- Most existing agreements covering the exploitation of intellectual property rights did not contemplate how NFTs should be treated.
- Drafting and negotiating agreements involving NFTs requires an understanding of both the underlying technology and business models, and the novel legal issues they present.
- Parties seeking to exploit the potential of NFTs need to consider the growing popularity of decentralized autonomous organizations (DAOs).
- Those marketing NFTs should be careful not to promote them as investments in ways that could run afoul of securities laws.
The dramatic increase in the use and adoption of non-fungible tokens (NFTs) in 2021 can be seen in the wide range of year-end reviews and lists in which they are featured. Rankings of these blockchain-based assets can be found in industries such as marketing/branding, sports, movies and television, music, art, gaming, fintech and cryptocurrencies. The impact of NFTs in these and other sectors is in its nascent stages, and their use and attendant legal issues will only multiply as companies that gave little thought to NFTs at the start of 2021 enter 2022 armed with business plans and NFT divisions.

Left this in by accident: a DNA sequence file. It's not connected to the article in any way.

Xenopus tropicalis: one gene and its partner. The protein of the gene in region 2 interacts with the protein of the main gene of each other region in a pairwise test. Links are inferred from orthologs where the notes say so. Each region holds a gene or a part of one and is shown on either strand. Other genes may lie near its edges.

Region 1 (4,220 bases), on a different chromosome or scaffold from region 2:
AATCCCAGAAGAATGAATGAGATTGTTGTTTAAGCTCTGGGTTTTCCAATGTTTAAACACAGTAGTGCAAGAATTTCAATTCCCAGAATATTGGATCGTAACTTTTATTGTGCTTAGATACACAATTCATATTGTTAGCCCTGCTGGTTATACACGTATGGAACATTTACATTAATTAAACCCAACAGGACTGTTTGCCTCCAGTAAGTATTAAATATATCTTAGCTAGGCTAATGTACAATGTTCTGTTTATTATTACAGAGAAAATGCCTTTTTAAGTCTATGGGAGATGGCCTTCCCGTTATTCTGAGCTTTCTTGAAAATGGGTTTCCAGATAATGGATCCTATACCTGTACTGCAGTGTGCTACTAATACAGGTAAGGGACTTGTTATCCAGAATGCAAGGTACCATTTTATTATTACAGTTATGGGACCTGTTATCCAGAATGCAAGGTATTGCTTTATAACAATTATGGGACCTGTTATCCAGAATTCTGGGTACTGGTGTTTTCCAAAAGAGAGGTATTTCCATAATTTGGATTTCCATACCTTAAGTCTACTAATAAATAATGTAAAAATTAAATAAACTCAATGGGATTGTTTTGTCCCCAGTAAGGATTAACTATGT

The Nature of an NFT
An NFT is essentially a digital certificate stored on a blockchain that reflects certain rights, including ownership, associated with an asset — typically, a digital one. The unusual terminology comes from the fact that each NFT is unique, in contrast to other blockchain tokens, such as cryptocurrencies, that are fungible (e.g., every bitcoin is the same, just like every dollar is the same). NFTs can also be associated with physical goods or experiences, acting as a digital password or key to authenticate the NFT owner.
While there is often just one NFT associated with a work, a creator could also make a limited-edition series of NFTs all tied to one work, such as special access to certain videos or music available only to a set of “superfans” who purchased the NFTs. They might also be used to generate tickets to attend an event or access real-world physical assets.
NFTs have been around for about four years, but it was only in 2021 that creators and rights holders began to capitalize on their potential. Today, most NFTs are bought and sold through third-party marketplaces that also provide the technology to mint new NFTs.
NFTs have a number of powerful features allowing for interesting and important innovations in the digital asset space: